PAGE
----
Maybe someone at TSN can explain why blaming the recession gives them the right to half-ass F1 coverage. How hard can it be and how much can it cost to have two guys in studio to do a 10-minute pre-race (before throwing to Legard and Brundle) and a 20-minute post-race. All you need for the pre-race is a qualifying recap and a lap of the circuit. The post-race wouldn’t take much effort either. A quick highlight package and some analysis. This would make the coverage immensely better than it is. If it’s really about money, I’m willing to bet that F1 fans would be willing to chip in to help at no cost to TSN to make the coverage better for everyone else. Hell, I’d be willing to come down from Northern Ontario to help.

The problem for us race fans is that we can’t really influence the situation. We can bitch all we want and send all the threatening letters we want but in the end it comes down to ratings and money. If TSN doesn’t see its ratings move much, then they don’t care. We could tune off TSN but that would just vindicate their decision to put not money into it because no one is watching. But if more people start tuning in, they could just as well leave it be because people are still watching despite the poor coverage. Let’s face it F1 fans, we are hosed. The only thing that’s left for us to do is hope that someone else gets F1 coverage in Canada.

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Keeping with the BBC crew for a moment, Martin Brundle had the quote of the race: “Your favourite teammate is the slowest one.” If that’s the case, Martin, everyone must have loved you.

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One of the big stories that popped up hours before the race was the possibility of a FOTA boycott of the event. If the FOTA teams had gone through with the boycott, it would have been the second time in five years that a race would have degenerated into a glorified test session. I’m sure you recall the fondly thought of 2005 US Grand Prix where only the six Bridgestone shod cars ran. This time around, it would have been the two teams suspended from FOTA, Williams and Force India, that would have circulated for an hour-and-a-half while Formula One went on damage control.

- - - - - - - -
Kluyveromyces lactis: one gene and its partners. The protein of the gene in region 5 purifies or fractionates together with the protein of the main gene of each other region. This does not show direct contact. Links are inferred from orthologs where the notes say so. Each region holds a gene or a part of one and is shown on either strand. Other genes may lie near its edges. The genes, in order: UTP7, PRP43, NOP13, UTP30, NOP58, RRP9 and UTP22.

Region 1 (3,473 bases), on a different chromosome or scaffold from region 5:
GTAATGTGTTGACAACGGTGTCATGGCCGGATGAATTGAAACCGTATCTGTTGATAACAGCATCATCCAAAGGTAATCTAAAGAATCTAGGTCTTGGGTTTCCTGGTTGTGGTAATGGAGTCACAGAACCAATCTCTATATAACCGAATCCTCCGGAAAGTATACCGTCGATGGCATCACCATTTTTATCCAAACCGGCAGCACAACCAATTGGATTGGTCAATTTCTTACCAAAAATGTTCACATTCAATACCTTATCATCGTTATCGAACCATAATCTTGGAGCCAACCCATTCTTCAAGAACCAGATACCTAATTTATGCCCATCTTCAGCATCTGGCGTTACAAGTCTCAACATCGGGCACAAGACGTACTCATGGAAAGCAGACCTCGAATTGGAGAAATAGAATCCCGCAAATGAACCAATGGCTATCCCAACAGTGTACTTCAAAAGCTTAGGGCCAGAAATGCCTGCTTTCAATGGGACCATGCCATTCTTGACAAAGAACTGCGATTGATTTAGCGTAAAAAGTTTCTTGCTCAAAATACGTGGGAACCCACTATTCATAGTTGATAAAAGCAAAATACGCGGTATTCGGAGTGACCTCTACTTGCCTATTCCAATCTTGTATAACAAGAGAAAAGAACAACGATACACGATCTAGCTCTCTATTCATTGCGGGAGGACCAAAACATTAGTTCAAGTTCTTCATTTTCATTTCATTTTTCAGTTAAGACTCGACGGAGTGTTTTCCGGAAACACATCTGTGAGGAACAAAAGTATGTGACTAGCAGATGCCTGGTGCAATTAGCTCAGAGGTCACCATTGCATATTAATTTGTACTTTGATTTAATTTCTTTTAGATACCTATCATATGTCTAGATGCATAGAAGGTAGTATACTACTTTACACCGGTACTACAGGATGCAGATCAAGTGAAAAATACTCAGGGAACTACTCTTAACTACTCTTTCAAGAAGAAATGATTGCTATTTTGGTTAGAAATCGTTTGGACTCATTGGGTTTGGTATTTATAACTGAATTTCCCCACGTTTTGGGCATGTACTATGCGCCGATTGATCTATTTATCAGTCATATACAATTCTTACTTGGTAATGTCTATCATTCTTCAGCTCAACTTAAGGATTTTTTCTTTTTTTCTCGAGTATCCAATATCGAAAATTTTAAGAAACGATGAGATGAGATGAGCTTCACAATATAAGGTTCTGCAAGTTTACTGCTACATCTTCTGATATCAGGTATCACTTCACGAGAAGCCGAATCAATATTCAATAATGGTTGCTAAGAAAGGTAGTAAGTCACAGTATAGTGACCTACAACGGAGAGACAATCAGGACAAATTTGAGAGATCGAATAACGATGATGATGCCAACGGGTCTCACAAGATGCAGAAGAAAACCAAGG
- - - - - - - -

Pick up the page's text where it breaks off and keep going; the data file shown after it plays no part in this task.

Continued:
I know desperate times call for desperate measures but I fail to see what parking 16 cars would accomplish except pissing off Max Mosley.

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Speaking of FOTA, word out of the paddock was that the eight member teams have agreed to scrap KERS for the 2010 season. Ferrari and McLaren are the only two teams left running KERS. Ferrari’s has caused them a few problems and they desperately want rid of it. McLaren’s is considered the best on the grid but are willing drop it for the sake of cost-cutting.

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The next race is the British Grand Prix from Silverstone. With all the talk of budget racing in F1, I find it ironic that Silverstone’s spot on the 2010 schedule was essentially bought out by Donington Park. Donington may not necessarily be paying a bigger sanctioning fee but the ownership is willing to spend $150 million to bring the circuit up to Bernie’s standards. If it was up to the teams, there would always be a race at Silverstone. Instead, F1’s historic home has fallen victim to Bernie and the almighty dollar.